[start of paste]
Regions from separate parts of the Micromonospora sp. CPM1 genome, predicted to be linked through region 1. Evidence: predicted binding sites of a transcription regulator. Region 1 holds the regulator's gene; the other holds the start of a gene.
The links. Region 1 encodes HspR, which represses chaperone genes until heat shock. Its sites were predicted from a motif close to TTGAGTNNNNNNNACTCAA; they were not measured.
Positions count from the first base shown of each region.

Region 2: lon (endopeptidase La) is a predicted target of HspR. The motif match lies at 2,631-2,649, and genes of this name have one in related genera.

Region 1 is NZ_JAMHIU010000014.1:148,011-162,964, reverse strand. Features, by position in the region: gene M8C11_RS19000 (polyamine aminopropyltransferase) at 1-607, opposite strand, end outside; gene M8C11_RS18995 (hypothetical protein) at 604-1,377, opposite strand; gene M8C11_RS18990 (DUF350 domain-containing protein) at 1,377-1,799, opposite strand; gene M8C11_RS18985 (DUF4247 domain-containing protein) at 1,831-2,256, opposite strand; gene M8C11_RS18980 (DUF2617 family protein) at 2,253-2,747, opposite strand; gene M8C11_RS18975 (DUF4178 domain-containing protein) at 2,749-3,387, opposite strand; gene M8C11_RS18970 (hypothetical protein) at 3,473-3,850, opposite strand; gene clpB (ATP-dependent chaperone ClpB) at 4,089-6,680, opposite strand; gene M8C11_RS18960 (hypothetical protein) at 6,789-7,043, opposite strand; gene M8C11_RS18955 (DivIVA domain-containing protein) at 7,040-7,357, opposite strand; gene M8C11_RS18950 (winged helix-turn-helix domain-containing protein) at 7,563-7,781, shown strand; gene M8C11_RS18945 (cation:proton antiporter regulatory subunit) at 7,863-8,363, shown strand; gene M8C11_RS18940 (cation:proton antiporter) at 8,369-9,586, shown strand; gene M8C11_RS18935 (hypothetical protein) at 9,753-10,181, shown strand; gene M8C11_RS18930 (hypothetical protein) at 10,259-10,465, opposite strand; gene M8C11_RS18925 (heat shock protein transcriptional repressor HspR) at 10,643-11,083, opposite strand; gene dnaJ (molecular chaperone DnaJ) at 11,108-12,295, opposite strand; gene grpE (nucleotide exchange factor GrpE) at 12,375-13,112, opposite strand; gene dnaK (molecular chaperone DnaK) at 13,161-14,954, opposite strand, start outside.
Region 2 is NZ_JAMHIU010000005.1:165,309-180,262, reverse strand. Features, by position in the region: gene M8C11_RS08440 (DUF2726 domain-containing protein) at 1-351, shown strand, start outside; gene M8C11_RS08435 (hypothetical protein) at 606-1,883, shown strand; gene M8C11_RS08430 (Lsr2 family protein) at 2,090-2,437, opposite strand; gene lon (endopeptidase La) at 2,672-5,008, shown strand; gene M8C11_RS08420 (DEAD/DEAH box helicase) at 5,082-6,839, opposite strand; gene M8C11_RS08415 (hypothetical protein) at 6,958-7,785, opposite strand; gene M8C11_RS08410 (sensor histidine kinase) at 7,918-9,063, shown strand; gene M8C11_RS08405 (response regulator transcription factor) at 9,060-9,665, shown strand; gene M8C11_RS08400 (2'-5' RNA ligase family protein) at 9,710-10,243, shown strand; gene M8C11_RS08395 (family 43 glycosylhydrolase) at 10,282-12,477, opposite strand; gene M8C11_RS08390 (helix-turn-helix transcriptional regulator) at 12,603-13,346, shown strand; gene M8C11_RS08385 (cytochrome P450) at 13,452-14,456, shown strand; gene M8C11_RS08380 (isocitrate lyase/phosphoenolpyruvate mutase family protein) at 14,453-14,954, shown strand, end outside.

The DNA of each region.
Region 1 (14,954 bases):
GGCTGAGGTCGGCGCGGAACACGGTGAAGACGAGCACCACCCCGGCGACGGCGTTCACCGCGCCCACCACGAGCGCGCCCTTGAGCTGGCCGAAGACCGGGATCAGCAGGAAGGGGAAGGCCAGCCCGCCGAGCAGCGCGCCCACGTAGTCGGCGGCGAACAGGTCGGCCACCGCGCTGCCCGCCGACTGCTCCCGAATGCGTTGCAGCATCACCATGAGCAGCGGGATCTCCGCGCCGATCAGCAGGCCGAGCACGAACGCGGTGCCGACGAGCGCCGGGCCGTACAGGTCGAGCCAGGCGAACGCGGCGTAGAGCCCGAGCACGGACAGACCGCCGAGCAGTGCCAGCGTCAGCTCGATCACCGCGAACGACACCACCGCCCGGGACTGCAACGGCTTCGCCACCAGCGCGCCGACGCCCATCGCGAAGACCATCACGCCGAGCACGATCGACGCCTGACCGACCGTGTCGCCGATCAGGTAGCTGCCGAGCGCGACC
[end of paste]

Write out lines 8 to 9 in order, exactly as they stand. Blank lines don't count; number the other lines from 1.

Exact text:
Region 1 (14,954 bases):
GGCTGAGGTCGGCGCGGAACACGGTGAAGACGAGCACCACCCCGGCGACGGCGTTCACCGCGCCCACCACGAGCGCGCCCTTGAGCTGGCCGAAGACCGGGATCAGCAGGAAGGGGAAGGCCAGCCCGCCGAGCAGCGCGCCCACGTAGTCGGCGGCGAACAGGTCGGCCACCGCGCTGCCCGCCGACTGCTCCCGAATGCGTTGCAGCATCACCATGAGCAGCGGGATCTCCGCGCCGATCAGCAGGCCGAGCACGAACGCGGTGCCGACGAGCGCCGGGCCGTACAGGTCGAGCCAGGCGAACGCGGCGTAGAGCCCGAGCACGGACAGACCGCCGAGCAGTGCCAGCGTCAGCTCGATCACCGCGAACGACACCACCGCCCGGGACTGCAACGGCTTCGCCACCAGCGCGCCGACGCCCATCGCGAAGACCATCACGCCGAGCACGATCGACGCCTGACCGACCGTGTCGCCGATCAGGTAGCTGCCGAGCGCGACC